September 24, 2020

This Week in Herreshoff History: September 24

A devastating hurricane makes landfall in Rhode Island and HMCo. prepares for winter at Walker's Cove

The Hurricane of 1938

September 21, 1938

This past week marks the 82nd anniversary of the Hurricane of 1938 in the Northeast. HMCo. was badly affected, estimating their losses in the days after "running to hundred of thousands of dollars," with "many valuable yachts stored away for winter... scattered in all directions, many of them very seriously damaged" the Phoenix reported the following Tuesday. If you'd like to learn more about the impact across New England, follow the links to watch this ten minute video containing historic footage of the hurricane and its aftermath, or to watch this 45 minute documentary produced in Fairhaven, MA to commemorate the 50th anniversary.

A group of men pose next to an 1930s car and the wreckage of a large construction building on the waterfront
The same view as above, after the waters had receded. Note the dinghy in the wreckage at lower right. Half of the South Construction Shop is gone. Miraculously, the yard scow USEFUL II and the yard sheerlegs remain; image from the HMM photo archive
The Phoenix's Emergency Edition published on Friday, September 23, 1938 - by mimeograph, for lack of power; click here to read the entire emergency bulletin from the Bristol Phoenix archive

Winter Storage and Maintaining the Ways

Storage plan on land for 24 yachts including MAGISTRATE, ENAJ, CAPRICE, KILDEE and others
The storage plan for the southern-most Walker's Cove lot from the winter of 1920 - 1921; image courtesy of the MIT Museum - follow the link to see who was in storage at HMCo. that particular winter

Hurricane season is an especially hectic time for commercial boatyards in the Northeast. It coincides (for good reason!) with the start of hauling season in New England. Seasonal storage and maintenance was and remains an important source of income for many boat building businesses. This was particularly true for HMCo. in their later years. Judging by frequent mentions in the Phoenix, the last week of September at HMCo. was also the time for underwater marine railway maintenance before the main rush for winter storage really set in. There is a particular focus across the following articles on Walker's Cove. This was the property adjacent to Love Rocks just south of HMCo.'s main campus along Hope St. Here, HMCo. developed a yacht storage and maintenance facility beginning in the winter of 1894 and 1895. HMCo. rented the site until they were able to purchase it sometime between 1926 and 1932.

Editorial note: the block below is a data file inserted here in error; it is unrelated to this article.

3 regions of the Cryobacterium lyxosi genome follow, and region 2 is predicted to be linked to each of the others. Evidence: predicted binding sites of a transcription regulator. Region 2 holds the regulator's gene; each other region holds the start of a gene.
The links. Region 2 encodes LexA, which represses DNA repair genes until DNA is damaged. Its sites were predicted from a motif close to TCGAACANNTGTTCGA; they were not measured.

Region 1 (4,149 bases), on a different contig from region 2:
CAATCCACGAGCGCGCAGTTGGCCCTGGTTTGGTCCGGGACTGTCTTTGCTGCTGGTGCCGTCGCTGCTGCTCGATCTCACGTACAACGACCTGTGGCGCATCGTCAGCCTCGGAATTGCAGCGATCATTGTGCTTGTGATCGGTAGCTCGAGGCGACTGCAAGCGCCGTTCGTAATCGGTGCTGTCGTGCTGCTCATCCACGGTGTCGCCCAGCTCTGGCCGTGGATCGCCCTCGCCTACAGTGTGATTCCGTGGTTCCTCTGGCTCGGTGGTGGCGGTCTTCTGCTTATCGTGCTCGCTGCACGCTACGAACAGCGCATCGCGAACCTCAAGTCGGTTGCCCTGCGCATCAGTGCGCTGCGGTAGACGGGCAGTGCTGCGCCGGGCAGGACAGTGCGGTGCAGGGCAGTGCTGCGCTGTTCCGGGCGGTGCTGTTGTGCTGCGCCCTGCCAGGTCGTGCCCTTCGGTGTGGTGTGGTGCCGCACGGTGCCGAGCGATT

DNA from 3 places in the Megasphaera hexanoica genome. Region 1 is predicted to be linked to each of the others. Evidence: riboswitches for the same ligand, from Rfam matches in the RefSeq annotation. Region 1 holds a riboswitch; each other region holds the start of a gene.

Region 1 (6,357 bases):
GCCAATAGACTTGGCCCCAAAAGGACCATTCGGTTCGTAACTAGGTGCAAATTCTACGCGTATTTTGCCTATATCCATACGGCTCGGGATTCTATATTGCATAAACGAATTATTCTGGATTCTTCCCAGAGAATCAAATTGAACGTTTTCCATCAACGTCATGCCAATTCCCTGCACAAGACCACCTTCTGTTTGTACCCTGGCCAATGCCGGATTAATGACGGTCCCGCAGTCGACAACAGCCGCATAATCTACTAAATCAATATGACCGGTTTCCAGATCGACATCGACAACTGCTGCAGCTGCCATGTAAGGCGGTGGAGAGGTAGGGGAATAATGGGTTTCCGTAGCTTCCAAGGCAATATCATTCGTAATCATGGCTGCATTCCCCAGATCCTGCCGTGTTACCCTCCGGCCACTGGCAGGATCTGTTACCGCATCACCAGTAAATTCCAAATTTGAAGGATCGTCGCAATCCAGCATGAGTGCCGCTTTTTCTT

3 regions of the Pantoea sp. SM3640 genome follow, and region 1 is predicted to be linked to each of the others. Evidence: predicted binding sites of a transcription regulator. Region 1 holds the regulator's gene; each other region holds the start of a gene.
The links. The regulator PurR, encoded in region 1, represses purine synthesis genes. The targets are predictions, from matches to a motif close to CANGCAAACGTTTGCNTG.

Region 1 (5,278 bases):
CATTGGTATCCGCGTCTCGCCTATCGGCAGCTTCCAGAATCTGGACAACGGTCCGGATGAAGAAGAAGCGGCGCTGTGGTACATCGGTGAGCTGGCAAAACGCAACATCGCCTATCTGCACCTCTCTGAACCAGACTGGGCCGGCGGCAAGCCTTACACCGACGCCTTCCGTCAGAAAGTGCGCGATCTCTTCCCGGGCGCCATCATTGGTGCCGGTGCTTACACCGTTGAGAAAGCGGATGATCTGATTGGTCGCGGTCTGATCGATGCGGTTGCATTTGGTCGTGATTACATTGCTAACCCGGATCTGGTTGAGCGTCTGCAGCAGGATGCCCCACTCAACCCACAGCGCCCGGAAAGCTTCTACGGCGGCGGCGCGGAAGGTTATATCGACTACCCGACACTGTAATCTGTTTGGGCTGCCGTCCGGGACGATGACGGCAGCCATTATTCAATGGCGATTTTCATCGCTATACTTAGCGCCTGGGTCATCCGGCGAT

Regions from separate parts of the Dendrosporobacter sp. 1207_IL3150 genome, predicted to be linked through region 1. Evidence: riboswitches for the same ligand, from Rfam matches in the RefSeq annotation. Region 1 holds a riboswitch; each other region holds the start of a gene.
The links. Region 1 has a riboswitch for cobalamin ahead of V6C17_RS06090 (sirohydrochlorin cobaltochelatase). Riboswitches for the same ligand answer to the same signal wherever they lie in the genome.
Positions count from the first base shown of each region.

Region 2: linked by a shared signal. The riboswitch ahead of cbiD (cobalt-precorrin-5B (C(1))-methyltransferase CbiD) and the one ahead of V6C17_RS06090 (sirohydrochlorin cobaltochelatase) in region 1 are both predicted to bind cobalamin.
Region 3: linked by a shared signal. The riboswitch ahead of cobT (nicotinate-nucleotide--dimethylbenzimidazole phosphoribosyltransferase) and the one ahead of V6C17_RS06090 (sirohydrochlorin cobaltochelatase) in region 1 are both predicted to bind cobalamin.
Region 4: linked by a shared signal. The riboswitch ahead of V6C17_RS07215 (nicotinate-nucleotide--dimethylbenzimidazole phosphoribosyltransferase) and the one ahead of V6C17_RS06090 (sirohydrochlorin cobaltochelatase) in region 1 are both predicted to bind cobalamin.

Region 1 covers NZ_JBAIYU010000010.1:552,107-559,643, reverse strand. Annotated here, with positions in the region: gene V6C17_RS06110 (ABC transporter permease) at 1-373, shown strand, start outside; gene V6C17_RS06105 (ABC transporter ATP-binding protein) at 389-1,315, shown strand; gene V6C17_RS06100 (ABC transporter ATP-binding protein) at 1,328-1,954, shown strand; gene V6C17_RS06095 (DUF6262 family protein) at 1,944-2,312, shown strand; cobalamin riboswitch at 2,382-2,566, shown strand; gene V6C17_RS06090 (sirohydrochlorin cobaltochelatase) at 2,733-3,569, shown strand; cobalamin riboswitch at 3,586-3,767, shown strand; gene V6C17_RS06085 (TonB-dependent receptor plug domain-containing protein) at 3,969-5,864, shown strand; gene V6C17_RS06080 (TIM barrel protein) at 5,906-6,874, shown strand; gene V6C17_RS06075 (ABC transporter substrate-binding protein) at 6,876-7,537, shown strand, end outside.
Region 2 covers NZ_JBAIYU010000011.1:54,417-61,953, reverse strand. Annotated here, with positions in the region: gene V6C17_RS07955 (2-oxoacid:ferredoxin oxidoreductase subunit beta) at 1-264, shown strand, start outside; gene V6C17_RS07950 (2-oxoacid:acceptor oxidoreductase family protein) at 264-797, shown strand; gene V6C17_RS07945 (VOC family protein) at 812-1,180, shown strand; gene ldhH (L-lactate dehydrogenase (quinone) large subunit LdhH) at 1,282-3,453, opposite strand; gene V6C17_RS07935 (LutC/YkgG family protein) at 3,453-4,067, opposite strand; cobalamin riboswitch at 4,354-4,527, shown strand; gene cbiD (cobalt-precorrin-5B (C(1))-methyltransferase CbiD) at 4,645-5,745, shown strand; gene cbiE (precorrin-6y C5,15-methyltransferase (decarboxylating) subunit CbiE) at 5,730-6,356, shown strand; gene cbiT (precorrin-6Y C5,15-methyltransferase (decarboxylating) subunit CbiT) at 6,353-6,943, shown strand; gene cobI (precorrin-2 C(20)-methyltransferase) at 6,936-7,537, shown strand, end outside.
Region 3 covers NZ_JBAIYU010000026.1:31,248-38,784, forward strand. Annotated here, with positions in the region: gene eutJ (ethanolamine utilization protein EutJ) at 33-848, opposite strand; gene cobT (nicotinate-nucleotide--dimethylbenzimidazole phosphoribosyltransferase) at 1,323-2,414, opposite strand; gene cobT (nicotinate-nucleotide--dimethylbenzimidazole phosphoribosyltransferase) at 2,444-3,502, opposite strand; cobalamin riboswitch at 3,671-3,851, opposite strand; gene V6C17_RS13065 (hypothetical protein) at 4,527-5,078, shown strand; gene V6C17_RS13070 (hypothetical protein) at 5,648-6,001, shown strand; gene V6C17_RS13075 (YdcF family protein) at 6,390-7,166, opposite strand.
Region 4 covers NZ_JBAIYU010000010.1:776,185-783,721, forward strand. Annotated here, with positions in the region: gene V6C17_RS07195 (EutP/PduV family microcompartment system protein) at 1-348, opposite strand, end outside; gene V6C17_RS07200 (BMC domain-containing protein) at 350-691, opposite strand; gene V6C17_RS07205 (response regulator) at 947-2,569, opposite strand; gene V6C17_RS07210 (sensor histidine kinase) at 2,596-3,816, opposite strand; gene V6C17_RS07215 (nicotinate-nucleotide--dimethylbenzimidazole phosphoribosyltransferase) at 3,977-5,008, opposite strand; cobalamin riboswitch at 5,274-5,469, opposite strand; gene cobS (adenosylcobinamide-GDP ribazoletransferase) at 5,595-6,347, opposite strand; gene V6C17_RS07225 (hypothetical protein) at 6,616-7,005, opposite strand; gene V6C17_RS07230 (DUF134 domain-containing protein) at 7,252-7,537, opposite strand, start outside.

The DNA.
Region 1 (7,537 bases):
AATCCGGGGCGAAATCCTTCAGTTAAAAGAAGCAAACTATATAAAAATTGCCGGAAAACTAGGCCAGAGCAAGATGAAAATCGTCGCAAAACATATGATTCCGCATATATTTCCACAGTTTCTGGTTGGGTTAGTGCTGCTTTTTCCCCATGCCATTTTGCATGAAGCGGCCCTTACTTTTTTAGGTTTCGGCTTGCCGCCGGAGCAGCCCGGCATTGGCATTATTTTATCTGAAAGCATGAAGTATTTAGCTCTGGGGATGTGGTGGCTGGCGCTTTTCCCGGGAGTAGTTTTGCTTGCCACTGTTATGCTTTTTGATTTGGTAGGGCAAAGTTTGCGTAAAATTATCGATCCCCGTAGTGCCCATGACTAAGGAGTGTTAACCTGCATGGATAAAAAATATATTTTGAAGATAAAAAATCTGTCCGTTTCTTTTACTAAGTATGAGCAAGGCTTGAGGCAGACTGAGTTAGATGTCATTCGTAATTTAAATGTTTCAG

Map of the harbor line showing harbor depths, piers, marine railways and HMCo. factory buildings
1897 map of the HMCo. waterfront showing the Walker's Cove property in the lower left; image courtesy the MIT Museum

September 23, 1898

Captain John Terry of Fall River helps prepare the ways at HMCo.'s main piers for DEFENDER's (HMCo. #452) return, reports the Phoenix. J.B. Terry Co. (and their steam tug ANCHOR) would also contract with HMCo. again the following June to make sure DEFENDER's relaunch would be unobstructed. DEFENDER was refitted over the course of the winter of 1898 - 1899 to serve as a trial horse for COLUMBIA (HMCo. #499) in the 1899 trials.

Layout showing marine rail and 19 vessels including ROWDY, PLEIONE, BARBARA, VENTURA, CAROLINA and others
The storage plan for the other parcel at Walker's Cove from the winter of 1920 - 1921; image courtesy of the MIT Museum

September 26, 1905

The Bristol Phoenix reports that the marine rail at the Walker's Cove site is being extended by the J.B. Terry Company of Fall River. Divers are being used to cut the old pilings, and "as yet, only a few boats have been hauled up for their winter berths..."

September 21, 1909

Four years later, the Bristol Phoenix reports on further repairs to the HMCo. marine railway at Walker's Cove again requiring the services of a professional diver.

This time, 21 year old Nathanael Herreshoff Jr. was reportedly so interested in the proceedings that he "obtained permission to take a trip under the sea" himself. Mention of the "heavy regalia" he wore suggests standard diving dress (those helmets and suits!) and compressed air delivered from the surface. Self contained breathing apparatus (later, SCUBA) technology, where divers carry their own air supply, had long been in development by this time but did not overtake the widespread use of surface-supplied diving until the 1930s frogmen and 1940s aqua-lung.

A man in a 19th century diving costume prepares to enter the water while men in period clothing stand by with diving equipment and helmet
An image of a diver fixing the ways at HMCo. around the time of DEFENDER's launch, June 1895. Imagine maneuvering in the murky New England water with suit, helmet and weights pictured here in weighted boots not visible, all while going about the activities of the divers mentioned above; image from the Hemment Collection, HMM photo archive